Archive for the ‘Quick Facts’ Category
I recently started wearing glasses and no one at work said a thing. This surprised me as these were in-your-face glasses, so big and wine-red that you had to be in need of a pair yourself not to notice them. How could they resist?
It was as if they were too polite. Or maybe they just didn’t have the words for the new me. After all, I had undergone a complete makeover overnight. And so they continued to smile their polite smiles without ever saying a word. I let this go on for a day. And then I got sick of it.
I could have simply asked: “So, what do you think of my new glasses?” I knew that would put an end to all the politeness. Instead, I decided to embrace the new me, to really give them something to talk about.
Each day I reinvented myself. One day, I was sleek and sophisticated with my wine-red frames. The next, I went with a simple, circular and Lennonesque pair. But still, I didn’t get noticed. So I went baby blue and glittery. And that did the trick. Or so I thought.
It was Molly, my colleague, who noticed first. “There’s something different about you today. I can’t put my finger on it,” she said, “Oh, now I see it… You got a haircut!” I couldn’t believe it. A haircut! And so I let her have it: “Today I’m a baby blue pixie. Yesterday I was a Lennon impersonator. And the day before that, I indulged the geek in me.”
A mistaken haircut was all it took. Suddenly, the spell had been broken. Before I knew it, I was being complimented on my glitz and glam. They even asked me where I got them. Someone else remarked that I couldn’t have found a more perfect pair.
They liked the new me and suddenly, my glasses were the most talked about accessory in the office. At least they were for the last 20 minutes of that day.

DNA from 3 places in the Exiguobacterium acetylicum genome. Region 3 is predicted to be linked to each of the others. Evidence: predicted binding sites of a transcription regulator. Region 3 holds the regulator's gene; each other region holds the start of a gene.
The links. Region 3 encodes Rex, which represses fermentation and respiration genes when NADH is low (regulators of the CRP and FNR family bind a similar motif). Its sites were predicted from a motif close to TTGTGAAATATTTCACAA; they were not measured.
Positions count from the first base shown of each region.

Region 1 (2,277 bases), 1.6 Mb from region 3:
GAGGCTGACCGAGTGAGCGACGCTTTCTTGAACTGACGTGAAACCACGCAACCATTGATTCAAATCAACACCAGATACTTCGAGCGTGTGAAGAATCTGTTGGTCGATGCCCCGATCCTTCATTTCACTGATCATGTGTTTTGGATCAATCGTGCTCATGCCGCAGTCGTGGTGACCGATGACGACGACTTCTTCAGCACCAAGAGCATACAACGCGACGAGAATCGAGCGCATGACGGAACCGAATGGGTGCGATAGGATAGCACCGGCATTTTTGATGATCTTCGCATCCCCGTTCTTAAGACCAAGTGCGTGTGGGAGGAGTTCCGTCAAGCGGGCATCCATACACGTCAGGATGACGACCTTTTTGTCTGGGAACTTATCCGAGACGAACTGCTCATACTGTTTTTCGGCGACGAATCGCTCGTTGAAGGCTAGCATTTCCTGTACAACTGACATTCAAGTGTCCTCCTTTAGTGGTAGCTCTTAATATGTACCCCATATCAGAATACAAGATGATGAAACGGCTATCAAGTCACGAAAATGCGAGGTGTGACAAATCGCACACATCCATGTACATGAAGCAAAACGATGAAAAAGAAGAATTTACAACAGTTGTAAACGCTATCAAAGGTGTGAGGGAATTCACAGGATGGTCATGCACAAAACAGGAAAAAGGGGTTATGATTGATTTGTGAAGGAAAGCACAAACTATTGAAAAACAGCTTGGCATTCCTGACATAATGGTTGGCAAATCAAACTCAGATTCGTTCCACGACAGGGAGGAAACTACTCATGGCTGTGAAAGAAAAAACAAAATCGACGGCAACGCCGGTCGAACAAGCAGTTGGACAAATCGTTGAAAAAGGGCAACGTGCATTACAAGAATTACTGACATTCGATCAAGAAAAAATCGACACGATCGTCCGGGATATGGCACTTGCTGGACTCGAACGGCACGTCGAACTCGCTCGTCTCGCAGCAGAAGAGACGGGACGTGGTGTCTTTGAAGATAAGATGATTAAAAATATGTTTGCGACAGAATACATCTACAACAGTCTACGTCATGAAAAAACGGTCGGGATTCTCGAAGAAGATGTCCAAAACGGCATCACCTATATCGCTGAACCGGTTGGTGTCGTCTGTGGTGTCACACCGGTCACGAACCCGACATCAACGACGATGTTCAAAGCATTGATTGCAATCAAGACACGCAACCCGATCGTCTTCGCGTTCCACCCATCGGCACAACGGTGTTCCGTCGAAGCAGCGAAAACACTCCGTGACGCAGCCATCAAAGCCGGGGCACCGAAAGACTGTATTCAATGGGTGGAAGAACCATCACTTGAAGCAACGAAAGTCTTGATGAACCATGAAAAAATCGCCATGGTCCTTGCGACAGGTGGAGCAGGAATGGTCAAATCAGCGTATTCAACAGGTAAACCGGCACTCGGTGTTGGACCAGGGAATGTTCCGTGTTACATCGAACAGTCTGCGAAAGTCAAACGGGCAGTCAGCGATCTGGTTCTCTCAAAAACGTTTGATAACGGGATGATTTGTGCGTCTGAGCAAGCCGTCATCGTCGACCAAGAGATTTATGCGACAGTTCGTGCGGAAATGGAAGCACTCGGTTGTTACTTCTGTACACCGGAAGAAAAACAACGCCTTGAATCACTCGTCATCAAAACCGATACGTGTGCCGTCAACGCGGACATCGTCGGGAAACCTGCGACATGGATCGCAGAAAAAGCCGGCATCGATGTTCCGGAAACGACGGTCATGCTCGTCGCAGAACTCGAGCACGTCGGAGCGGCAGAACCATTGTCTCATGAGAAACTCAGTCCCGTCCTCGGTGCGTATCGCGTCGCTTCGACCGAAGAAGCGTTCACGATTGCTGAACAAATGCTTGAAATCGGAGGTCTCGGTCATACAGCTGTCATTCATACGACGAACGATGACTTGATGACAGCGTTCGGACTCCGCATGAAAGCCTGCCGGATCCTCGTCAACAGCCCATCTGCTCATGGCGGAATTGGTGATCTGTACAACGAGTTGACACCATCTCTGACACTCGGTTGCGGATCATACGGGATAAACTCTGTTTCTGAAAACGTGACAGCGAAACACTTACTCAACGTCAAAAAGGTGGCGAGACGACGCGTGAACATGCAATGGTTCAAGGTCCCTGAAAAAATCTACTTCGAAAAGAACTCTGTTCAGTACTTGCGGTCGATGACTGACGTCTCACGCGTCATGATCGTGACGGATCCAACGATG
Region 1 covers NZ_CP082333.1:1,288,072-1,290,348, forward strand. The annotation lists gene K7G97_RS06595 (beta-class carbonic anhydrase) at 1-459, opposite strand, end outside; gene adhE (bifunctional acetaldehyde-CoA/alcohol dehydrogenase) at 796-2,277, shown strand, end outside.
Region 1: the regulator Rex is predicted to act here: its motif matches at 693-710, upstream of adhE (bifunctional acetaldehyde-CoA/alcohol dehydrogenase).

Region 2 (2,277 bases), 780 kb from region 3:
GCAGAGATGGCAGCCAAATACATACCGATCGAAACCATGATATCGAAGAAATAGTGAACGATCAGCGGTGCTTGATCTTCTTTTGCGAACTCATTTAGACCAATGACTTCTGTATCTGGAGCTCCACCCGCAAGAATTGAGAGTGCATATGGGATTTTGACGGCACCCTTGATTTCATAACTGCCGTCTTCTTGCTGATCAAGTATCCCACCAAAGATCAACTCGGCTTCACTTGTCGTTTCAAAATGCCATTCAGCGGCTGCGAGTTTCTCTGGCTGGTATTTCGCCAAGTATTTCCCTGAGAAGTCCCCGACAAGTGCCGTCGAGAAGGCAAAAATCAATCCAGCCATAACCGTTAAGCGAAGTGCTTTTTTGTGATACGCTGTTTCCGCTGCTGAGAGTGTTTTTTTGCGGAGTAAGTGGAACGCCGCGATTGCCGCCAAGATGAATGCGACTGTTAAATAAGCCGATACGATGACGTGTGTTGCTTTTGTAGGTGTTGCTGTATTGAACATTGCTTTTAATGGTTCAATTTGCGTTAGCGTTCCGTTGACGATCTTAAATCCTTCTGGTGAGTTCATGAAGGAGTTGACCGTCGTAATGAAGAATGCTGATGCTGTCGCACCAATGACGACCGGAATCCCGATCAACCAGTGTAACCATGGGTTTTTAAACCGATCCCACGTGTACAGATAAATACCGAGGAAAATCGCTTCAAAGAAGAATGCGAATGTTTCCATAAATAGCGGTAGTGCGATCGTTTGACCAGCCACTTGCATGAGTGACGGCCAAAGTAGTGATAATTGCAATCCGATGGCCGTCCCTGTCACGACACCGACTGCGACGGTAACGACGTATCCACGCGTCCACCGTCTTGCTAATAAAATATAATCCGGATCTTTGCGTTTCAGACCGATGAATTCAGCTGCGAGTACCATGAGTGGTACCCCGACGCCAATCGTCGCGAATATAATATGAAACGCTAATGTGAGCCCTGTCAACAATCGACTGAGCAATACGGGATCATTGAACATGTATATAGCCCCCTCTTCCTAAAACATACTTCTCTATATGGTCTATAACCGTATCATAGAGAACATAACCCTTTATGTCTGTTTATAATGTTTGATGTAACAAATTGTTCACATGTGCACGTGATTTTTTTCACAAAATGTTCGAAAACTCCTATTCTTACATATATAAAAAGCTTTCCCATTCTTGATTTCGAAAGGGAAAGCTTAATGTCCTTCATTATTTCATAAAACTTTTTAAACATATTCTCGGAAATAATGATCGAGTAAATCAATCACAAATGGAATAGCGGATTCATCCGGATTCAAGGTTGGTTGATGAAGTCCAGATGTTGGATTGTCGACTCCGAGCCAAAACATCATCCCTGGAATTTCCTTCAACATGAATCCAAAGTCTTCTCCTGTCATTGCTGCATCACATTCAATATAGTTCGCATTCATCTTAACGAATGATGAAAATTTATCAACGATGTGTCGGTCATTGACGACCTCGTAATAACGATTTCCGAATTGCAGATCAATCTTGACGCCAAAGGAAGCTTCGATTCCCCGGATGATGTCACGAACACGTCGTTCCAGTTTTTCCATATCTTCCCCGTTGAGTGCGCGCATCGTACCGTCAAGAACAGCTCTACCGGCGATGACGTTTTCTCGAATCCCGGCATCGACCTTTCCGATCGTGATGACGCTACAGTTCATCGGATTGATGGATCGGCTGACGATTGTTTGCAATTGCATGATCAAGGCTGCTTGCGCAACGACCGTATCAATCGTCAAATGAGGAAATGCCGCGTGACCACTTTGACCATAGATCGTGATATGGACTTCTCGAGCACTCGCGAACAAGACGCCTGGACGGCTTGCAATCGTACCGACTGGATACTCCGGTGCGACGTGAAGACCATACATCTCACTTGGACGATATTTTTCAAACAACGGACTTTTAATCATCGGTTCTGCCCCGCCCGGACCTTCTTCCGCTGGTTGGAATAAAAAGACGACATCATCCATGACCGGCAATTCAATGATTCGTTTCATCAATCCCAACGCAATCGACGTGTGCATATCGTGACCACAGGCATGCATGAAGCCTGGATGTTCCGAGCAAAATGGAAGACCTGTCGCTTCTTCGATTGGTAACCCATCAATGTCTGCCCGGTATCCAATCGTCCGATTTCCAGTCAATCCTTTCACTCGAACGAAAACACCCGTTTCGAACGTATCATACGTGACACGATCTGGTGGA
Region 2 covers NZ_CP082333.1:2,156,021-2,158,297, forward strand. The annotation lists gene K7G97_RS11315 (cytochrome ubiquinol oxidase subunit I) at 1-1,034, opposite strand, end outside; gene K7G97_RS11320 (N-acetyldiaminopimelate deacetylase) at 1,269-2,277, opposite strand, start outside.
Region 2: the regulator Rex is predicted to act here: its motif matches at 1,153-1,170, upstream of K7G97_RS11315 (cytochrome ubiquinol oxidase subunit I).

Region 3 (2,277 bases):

Here’s what I learned through the process: your glasses can be the most powerful conversation starter you have. You just need to know how to use them. In my case, it took a few bold attempts before people really noticed. But once I brought it up, none of that mattered. Once I gave them permission, my bold frames became the topic of conversation.
Whether you’re a veteran glasses wearer or a newbie looking to get the most out of your frames, here are some tips for you.
1. Introduce Yourself
Unless people know you well, they’re unlikely to comment on your glasses. That’s your job. You need to start the conversation. Show people there’s something to talk about. A simple, “So, do you like my new glasses?” would suffice. Be sure to draw attention to the fact that they’re new glasses. This is a great way to get a conversation going. Keep in mind that this won’t work on complete strangers. They might mistake this for a pick up line.
2. Let The Glasses Do The Talking
If you want your glasses to do the talking, you need a pair of statement glasses. These aren’t picked because they’re functional or comfortable. These specs intrigue people so much that they can’t help but say something. It might be something as simple as, “Oh, I love your glasses”. That’s enough to get the conversation flowing.